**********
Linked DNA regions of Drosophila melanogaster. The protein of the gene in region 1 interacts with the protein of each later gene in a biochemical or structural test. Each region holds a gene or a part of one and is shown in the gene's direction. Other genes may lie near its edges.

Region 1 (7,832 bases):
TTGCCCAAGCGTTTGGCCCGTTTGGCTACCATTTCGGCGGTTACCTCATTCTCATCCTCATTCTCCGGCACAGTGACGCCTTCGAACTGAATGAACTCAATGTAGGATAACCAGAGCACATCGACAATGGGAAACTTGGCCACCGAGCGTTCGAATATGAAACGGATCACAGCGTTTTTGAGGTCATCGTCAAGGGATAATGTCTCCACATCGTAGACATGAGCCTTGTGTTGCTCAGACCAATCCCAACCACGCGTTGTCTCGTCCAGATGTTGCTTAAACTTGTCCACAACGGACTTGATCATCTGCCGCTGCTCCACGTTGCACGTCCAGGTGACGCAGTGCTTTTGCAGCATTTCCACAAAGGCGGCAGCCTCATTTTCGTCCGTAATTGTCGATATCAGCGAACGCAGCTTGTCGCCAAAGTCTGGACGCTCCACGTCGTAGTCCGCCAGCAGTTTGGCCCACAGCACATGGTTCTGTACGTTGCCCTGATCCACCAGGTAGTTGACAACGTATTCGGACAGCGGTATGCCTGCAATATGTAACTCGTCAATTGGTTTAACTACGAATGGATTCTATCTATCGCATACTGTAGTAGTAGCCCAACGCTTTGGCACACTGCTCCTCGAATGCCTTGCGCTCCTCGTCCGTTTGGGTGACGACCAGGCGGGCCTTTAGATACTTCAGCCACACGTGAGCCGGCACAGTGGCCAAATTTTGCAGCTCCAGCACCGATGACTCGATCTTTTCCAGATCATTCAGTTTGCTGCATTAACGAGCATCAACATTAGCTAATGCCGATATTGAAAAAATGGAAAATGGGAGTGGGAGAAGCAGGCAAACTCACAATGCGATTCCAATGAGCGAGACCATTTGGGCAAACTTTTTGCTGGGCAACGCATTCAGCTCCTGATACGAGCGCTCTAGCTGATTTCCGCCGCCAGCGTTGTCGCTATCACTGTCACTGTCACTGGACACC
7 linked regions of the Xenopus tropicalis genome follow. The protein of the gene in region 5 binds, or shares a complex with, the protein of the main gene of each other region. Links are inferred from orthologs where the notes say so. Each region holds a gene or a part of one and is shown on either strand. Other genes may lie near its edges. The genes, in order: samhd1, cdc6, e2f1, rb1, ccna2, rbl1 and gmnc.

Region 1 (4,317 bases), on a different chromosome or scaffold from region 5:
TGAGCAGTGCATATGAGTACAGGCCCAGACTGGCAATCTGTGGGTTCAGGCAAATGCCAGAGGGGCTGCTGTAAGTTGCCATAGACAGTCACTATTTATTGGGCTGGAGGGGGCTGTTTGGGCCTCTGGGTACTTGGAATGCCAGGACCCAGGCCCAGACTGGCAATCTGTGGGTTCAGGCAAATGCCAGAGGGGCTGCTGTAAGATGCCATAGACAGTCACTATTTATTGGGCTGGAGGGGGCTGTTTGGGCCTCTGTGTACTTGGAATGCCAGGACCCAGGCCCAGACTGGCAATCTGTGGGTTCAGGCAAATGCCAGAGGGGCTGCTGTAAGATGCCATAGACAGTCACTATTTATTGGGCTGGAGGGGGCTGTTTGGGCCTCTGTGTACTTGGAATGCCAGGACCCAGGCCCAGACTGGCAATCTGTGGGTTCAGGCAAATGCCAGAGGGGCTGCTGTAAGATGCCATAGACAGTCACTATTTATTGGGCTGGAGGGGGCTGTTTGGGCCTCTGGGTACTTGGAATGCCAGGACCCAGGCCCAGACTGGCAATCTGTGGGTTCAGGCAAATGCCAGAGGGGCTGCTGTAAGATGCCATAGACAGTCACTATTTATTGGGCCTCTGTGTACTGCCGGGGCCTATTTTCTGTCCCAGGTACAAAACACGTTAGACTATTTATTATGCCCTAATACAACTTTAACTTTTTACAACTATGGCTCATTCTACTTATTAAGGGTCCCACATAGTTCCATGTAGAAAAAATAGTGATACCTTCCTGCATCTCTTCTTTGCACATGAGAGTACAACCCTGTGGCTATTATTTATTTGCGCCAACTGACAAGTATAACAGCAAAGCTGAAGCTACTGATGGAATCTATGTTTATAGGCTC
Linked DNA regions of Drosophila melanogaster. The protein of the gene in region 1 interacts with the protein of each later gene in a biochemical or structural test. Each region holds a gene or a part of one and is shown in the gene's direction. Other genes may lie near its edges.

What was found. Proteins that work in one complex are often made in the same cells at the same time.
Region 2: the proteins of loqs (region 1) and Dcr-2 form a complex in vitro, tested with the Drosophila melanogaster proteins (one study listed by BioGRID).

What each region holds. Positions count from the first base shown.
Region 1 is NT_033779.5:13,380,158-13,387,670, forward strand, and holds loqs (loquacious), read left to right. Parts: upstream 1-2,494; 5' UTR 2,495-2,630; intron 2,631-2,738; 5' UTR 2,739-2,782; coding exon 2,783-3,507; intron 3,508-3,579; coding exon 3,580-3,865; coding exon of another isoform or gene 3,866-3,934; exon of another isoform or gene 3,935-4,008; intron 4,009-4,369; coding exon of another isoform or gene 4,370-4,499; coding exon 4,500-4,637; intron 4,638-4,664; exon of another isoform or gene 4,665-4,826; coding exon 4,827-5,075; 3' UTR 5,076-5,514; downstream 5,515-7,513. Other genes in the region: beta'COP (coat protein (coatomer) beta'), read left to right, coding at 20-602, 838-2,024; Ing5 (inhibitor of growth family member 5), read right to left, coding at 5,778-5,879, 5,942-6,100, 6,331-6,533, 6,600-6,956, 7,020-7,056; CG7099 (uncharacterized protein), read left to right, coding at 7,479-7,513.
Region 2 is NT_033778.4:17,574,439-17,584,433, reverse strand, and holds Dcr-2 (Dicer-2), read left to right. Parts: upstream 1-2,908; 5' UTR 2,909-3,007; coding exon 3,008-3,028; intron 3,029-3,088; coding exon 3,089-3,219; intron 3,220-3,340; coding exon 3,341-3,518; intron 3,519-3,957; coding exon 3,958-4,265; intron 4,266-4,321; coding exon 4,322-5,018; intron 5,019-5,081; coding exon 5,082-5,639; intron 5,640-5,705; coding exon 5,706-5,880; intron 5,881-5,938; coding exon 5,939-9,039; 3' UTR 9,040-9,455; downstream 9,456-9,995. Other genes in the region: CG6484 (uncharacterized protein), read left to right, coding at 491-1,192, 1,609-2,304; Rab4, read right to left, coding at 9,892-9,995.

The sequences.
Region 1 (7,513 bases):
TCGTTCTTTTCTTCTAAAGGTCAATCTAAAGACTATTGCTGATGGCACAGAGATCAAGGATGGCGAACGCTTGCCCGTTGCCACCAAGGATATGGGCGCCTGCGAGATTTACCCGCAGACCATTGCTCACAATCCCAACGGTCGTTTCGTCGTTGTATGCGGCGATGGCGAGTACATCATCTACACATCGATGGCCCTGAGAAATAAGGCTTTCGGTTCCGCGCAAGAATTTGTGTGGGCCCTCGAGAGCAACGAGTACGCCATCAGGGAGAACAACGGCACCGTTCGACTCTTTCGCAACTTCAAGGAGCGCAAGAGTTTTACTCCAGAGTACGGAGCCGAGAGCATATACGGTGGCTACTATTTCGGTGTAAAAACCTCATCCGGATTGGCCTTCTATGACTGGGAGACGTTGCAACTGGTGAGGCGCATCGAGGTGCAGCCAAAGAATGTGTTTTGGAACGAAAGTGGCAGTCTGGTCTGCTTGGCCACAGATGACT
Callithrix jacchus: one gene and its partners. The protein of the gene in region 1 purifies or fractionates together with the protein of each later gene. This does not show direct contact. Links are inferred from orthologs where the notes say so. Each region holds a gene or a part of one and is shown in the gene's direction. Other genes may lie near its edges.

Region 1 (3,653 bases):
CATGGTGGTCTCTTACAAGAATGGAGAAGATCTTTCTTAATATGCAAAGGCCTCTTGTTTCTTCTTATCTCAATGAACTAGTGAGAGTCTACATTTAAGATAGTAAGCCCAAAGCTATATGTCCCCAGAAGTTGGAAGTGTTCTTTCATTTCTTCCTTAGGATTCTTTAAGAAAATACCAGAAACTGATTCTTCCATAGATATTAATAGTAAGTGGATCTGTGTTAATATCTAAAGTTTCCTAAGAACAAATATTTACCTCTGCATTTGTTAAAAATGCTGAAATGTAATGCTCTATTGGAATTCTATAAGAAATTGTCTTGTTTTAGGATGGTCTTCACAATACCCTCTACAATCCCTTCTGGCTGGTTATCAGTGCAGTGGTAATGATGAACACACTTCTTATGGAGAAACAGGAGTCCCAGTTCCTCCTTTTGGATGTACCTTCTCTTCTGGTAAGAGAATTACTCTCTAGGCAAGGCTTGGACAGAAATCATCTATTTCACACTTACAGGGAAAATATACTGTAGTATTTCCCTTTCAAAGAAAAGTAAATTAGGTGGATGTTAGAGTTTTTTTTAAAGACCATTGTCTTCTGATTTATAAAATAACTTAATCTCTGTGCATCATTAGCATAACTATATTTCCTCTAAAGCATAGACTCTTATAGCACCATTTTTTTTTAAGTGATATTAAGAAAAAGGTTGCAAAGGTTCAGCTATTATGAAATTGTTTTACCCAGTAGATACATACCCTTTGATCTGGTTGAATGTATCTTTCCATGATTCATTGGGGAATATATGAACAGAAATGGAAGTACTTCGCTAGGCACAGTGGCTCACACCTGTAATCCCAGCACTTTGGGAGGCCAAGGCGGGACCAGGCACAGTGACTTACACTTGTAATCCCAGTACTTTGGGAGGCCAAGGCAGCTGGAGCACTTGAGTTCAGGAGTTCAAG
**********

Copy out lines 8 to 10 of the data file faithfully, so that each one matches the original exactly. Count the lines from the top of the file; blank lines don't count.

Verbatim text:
What was found. Proteins that work in one complex are often made in the same cells at the same time.
Region 2: the proteins of loqs (region 1) and Dcr-2 form a complex in vitro, tested with the Drosophila melanogaster proteins (one study listed by BioGRID).

What each region holds. Positions count from the first base shown.